Safety important for a happy holiday

Published 12:00 am Monday, December 29, 2003

While Christmas comes with joyful reunions and the happiness of giving and receiving gifts, it also comes laden with warnings, from how to plug in the lights to how long it's safe to leave the turkey out. Even on Christmas morning, after the bright wrapping paper has been reduced to colorful confetti, there are potential dangers.

The wrapping paper itself poses health and safety hazard. Many people often bundle the loose paper up and stuff it into the nearest wood burning stove or fireplace, creating serious threats.

"It can spark up very quickly and burn too hot and fast," said Lt. Jeff Holland of the Andalusia Fire Department. "The dyes in the paper and the ribbons can give off toxic fumes, poisonous gases. It's better to burn it outside, or better yet to just put it all in a garbage bag and throw it away."

According to the Poison Control Center in Atlanta, many of those colorful wrapping papers contain lead or other toxic chemicals which, when burned indoors, can release harmful toxins into the air. The ribbons and mylar papers often contain petroleum by-products, which can also release noxious gases when burned.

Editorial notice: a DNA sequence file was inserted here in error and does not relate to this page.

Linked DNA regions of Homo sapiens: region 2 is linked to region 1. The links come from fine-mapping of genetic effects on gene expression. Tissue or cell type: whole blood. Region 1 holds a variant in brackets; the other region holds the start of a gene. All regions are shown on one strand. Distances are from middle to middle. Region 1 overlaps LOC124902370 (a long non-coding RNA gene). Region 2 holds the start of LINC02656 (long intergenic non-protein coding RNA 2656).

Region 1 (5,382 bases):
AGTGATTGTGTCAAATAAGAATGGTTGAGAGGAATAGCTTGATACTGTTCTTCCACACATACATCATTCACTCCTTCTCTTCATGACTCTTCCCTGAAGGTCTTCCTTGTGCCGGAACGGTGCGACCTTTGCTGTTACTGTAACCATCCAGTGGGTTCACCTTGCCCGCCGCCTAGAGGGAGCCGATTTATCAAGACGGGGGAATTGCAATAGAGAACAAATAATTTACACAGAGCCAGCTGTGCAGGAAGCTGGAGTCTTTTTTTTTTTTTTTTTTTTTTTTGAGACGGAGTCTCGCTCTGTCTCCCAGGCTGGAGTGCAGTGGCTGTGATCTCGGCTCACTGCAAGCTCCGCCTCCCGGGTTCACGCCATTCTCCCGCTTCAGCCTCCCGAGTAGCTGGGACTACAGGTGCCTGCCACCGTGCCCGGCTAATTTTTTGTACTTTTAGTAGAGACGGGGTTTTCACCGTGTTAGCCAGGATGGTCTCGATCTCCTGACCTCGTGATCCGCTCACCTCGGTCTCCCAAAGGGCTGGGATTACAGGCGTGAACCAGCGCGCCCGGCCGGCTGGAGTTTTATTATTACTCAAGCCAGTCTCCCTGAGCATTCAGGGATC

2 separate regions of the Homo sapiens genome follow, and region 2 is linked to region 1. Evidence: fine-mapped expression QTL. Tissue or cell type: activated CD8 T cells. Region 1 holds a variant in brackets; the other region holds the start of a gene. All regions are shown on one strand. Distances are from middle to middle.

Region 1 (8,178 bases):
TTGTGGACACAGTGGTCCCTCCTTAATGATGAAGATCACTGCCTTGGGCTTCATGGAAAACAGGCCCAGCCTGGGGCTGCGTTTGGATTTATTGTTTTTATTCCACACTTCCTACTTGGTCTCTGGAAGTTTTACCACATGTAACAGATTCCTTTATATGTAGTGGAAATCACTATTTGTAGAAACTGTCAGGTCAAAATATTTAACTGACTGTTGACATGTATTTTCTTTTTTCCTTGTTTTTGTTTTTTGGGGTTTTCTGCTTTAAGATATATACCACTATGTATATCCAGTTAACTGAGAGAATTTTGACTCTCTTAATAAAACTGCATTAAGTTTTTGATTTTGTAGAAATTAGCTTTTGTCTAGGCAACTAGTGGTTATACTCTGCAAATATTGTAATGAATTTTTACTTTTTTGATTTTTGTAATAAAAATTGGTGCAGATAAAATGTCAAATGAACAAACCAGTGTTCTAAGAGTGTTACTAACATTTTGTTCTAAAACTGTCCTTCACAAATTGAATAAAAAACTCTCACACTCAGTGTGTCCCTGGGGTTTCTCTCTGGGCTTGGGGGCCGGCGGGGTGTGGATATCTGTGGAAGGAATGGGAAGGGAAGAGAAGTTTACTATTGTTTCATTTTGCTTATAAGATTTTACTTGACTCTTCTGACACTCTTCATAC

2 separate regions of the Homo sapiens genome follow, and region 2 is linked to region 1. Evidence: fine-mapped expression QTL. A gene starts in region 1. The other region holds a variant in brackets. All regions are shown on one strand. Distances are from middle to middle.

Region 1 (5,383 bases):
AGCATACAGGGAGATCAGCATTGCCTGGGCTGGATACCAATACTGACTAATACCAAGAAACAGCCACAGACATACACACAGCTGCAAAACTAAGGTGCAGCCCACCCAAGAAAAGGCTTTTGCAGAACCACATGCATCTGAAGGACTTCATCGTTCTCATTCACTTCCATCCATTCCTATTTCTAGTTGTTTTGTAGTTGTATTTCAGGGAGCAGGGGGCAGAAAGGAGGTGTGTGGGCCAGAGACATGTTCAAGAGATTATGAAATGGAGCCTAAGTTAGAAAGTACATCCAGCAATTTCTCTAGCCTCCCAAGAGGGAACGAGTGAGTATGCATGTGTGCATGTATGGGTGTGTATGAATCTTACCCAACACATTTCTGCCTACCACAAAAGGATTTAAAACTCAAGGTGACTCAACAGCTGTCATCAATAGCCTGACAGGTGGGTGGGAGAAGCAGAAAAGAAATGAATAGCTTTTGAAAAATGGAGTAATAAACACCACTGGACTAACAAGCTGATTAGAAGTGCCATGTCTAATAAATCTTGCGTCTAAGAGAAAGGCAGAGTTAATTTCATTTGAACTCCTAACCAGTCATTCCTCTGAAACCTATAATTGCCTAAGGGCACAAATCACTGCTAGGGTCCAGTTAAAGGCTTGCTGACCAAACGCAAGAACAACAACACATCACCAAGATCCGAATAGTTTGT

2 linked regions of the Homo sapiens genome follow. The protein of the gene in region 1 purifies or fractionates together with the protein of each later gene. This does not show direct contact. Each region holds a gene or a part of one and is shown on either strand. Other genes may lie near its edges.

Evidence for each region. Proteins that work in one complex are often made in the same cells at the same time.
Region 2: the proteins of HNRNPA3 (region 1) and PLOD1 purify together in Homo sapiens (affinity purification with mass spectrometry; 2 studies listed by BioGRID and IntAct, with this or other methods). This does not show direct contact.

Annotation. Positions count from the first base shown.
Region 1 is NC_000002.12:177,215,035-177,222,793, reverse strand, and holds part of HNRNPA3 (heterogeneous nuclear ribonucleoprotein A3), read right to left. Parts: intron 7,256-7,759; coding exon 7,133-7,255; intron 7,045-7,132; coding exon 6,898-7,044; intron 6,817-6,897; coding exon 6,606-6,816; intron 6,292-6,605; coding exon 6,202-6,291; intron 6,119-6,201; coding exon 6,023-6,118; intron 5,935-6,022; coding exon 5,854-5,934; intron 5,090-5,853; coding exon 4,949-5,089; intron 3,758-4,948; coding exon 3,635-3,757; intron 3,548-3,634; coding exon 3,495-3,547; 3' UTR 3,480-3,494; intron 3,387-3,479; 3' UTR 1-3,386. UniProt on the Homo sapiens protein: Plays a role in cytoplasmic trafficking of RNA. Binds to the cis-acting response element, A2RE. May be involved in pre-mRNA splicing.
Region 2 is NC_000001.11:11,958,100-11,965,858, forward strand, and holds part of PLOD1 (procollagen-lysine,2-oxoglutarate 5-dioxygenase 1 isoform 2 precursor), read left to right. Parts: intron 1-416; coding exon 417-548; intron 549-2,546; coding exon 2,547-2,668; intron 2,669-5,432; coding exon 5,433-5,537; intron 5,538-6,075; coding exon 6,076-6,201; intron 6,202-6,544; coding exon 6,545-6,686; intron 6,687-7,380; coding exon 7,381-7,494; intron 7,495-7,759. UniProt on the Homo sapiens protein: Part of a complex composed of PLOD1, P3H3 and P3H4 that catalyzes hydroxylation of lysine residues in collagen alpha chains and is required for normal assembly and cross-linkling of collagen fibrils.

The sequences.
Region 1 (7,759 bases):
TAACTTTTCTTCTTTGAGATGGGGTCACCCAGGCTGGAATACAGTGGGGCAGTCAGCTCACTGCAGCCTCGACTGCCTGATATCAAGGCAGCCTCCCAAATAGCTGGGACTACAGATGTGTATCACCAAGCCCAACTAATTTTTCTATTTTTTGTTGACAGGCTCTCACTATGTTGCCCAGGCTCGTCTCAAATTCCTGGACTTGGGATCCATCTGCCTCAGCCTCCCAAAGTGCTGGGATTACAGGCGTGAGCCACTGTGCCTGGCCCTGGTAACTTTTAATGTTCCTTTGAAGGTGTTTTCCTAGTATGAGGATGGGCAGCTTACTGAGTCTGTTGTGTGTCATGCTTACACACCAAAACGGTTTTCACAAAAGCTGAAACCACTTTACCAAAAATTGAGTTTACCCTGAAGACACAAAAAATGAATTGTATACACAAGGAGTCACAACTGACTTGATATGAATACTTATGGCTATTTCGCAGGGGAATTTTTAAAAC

Flash fires and toxic gases are not the only hazards posed by the cast-off wrapping paper. Drawn by the bright colors, young children can find the bits and pieces of paper and ribbon irresistible.

They can choke on the paper, and it only takes a short length of ribbon

- especially some already tied into a loop or slip-knot bow - to strangle an infant.

The Children's Safety Network advises parents to put the wrapping paper and ribbons into the garbage bag as soon as it's taken off the present. Those who like to save the bits and pieces should put them away in a child proof box immediately, but even this is not recommended because of poitential fire hazard.